Legal name: UCANOCH S.C. (Unión de Cafeticultores del Norte de Chiapas)
State / Province: Chiapas
Number of producers: 2,200 (54% men/ 46% women)
Altitude MASL: From 1,187 to 2,270
Main varieties: Typica, Bourbon, Caturra, Garnica, Marsellesa
Harvest: November to April
Main process: Washed
Main native languages: Tzeltal, Tzotzil
The organization currently gathers 2,200 certified producers of which 46% are women. Each producer’s main commitment is to fulfill the activities required by the certification norms in order to process and sell its coffee as certified. The producers of UCANOCH belong to the Tzeltal and Tzotzil indigenous communities, which were able to preserve their uses, customs, and traditions until today.
The coffee-growing region Los Altos de Chiapas is characterized by its environmental, technical, economic, and socio-cultural contrasts, which constitute a unique terroir. Due to the geographic conditions, mechanized technology is not an option. Every step of the process is done manually, from planting to drying. The harvest months are from November to April. Coffee picking is typically a family labor, but due to the lack of interest in coffee from the new generation, farmers have to employ extra workers from other communities.
UCANOCH, founded in June 2014, is focused on providing support to producers, certifying their product through training and technical assistance with the intention of selling their coffee on the national and international markets, helping them to obtain better prices for their production.
The organization manages the certifications USDA-NOP, UE, JAS, LPO, C.A.F.E. PRACTICES, UTZ, thus allowing its members to sell their sustainable coffee on the international market. UCANOCH is improving the consistency of its coffee year after year by organizing several training sessions in the field.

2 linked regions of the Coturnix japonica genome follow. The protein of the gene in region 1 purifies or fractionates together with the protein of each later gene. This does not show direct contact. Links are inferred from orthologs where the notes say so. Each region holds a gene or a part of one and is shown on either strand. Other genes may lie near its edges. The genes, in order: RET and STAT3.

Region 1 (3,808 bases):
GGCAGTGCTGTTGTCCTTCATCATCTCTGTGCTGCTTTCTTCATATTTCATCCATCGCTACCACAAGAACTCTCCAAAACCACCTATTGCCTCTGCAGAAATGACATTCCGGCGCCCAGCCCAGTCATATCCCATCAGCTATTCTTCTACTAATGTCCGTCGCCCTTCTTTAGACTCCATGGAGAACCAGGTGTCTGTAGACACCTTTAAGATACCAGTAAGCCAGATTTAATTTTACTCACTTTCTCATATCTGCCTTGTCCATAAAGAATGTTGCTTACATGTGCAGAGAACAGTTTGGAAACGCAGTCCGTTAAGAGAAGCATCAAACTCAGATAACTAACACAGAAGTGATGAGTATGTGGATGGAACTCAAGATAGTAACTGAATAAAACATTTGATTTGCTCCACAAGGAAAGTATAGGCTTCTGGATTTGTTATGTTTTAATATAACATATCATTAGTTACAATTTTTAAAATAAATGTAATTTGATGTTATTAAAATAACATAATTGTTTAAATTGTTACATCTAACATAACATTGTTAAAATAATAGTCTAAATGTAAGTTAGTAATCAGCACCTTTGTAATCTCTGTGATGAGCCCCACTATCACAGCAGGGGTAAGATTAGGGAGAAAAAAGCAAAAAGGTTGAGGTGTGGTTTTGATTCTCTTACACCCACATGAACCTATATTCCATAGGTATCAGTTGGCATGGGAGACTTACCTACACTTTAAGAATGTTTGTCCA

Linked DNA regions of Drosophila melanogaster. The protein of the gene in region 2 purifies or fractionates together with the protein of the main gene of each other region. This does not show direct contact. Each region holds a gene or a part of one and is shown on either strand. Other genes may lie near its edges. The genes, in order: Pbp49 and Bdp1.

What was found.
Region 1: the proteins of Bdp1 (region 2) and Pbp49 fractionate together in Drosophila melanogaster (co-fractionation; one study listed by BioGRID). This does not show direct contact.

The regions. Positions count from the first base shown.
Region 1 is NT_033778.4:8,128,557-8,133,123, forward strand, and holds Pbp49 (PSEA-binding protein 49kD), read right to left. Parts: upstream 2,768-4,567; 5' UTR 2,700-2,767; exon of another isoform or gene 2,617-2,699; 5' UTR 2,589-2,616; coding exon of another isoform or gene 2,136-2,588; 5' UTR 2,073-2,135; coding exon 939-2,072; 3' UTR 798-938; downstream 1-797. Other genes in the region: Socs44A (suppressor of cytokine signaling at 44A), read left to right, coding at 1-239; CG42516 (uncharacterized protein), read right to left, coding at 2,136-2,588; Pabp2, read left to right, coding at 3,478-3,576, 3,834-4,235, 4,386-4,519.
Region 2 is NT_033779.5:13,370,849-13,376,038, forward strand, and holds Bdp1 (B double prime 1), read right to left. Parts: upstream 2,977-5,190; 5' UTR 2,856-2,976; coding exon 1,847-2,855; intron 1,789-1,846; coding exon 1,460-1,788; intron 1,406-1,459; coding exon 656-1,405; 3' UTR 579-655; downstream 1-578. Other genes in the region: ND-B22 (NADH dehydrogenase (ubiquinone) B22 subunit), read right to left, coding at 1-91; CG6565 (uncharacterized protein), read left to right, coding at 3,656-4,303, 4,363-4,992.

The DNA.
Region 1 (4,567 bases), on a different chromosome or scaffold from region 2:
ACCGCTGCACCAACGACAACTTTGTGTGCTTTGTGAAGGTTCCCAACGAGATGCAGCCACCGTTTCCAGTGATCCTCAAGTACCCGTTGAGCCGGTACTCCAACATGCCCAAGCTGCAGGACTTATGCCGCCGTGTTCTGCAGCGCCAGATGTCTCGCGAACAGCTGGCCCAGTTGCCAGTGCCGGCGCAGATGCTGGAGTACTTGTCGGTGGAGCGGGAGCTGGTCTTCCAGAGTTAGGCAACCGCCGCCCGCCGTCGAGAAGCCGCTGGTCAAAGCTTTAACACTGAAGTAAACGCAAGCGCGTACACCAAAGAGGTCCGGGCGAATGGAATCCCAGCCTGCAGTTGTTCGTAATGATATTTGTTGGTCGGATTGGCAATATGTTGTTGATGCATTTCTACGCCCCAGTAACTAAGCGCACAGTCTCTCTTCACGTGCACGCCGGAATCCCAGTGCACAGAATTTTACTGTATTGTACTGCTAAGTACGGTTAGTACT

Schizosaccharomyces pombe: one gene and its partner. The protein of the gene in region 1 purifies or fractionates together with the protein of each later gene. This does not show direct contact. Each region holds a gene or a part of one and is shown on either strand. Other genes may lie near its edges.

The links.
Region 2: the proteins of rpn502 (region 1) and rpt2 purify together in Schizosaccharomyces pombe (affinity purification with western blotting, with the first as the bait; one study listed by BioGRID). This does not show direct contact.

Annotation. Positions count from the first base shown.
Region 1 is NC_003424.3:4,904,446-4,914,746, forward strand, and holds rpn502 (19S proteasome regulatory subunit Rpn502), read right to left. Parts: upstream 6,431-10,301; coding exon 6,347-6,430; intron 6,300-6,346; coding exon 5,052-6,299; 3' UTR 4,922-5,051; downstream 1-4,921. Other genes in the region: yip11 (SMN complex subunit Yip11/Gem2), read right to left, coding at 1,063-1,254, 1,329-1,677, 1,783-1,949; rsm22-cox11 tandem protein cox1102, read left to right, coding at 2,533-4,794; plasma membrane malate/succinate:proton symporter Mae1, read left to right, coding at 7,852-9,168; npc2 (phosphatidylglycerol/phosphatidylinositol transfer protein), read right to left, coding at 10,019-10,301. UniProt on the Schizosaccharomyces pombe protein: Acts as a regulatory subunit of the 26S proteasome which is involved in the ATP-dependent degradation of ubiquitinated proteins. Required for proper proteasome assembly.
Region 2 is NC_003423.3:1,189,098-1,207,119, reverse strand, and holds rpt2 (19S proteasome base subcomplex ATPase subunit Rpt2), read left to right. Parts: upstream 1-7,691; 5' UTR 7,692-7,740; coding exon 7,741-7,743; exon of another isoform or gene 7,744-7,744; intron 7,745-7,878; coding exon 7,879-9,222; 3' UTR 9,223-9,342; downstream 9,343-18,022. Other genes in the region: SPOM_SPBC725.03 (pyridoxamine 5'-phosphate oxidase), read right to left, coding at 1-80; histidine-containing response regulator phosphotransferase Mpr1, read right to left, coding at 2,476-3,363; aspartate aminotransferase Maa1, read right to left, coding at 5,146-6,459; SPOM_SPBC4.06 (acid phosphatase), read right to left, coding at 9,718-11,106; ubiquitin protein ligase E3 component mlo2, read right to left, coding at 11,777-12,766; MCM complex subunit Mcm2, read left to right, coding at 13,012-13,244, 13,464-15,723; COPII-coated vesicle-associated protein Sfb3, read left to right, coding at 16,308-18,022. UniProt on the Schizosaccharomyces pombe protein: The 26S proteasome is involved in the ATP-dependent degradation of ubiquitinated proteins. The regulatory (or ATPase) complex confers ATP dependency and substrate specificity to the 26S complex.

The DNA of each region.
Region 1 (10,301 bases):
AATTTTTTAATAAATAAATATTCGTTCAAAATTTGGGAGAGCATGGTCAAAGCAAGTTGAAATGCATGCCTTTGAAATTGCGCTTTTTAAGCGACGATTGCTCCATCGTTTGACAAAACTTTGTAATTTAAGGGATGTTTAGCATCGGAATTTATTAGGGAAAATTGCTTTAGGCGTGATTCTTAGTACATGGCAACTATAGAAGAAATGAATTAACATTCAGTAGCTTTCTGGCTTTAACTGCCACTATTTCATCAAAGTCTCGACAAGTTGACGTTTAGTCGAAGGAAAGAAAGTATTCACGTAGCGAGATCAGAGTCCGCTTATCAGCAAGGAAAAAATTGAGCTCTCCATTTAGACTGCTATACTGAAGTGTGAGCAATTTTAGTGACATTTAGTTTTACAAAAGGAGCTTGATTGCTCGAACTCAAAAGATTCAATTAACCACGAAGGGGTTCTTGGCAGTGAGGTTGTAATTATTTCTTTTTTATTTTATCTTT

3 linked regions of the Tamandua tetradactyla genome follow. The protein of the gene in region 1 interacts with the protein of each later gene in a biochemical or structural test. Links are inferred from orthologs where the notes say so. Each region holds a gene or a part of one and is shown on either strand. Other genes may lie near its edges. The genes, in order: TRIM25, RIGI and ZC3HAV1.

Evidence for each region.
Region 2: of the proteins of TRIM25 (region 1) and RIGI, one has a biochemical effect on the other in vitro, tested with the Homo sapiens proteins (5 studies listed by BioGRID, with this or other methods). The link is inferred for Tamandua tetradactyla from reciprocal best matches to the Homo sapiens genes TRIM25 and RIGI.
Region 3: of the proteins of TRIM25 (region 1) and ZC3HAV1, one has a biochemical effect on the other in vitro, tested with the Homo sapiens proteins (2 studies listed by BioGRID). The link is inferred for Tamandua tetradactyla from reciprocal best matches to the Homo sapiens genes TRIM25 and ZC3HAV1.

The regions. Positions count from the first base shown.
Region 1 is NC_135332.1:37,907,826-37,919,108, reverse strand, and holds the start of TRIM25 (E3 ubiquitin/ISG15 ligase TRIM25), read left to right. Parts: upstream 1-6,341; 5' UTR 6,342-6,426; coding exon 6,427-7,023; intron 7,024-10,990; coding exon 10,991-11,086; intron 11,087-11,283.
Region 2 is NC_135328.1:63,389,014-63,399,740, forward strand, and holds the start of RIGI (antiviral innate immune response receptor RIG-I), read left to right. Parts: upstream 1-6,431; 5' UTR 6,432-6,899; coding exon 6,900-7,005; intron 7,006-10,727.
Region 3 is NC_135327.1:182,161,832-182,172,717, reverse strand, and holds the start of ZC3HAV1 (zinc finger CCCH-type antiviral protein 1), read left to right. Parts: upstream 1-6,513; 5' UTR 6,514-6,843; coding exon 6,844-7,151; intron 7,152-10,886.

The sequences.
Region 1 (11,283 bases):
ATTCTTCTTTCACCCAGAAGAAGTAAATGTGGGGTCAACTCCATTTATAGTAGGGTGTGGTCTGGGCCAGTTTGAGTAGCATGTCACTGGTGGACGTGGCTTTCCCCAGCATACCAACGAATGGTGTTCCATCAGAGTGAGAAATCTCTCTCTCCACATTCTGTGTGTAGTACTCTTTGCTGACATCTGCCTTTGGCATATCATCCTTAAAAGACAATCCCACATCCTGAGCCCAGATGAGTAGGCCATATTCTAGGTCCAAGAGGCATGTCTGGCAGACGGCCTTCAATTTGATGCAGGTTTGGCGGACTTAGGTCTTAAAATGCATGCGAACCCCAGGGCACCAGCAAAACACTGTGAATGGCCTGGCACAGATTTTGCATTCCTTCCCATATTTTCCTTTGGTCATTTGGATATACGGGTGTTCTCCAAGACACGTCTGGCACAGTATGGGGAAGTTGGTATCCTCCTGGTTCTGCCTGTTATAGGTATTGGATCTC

Every year, new producers are joining the UCANOCH organization where they find several benefits, such as personal technical assistance, constant training on quality processes, and good agricultural practices certifications.
The organization also managed to have a social impact on the communities beyond the commercialization of coffee with the distribution of coffee plants, small tools, ecological latrines, and inputs; this encourages income diversification with poultry, and beehives for honey production, among others.
Coffee arrived in Mexico by its main port, Veracruz, in 1796. Northern Chiapas waited until 1876 to harvest the first cherries when Carlos Gris settled at Soconusco and created the Majagual farm. During this time, more than twenty coffee estates were inaugurated in the region, as part of a political project.
During the Porfiriato area (1876 – 1911), coffee production grew considerably thanks to foreign investments. However, this golden age of coffee only benefited the big landowners who were obliged to distribute their land to the peasants during the Lázaro Cárdenas period.
Today, the Soconusco region continues to be one of the most outstanding areas of the country in producing organic grains.
In Mexico, the coffee sector is considered a fundamental strategic activity, generating productive supply chains, employment. More recently, the Mexican government realized its enormous ecological relevance since 90% of the coffee is cultivated under diversified-shade, contributing to the conservation of biodiversity.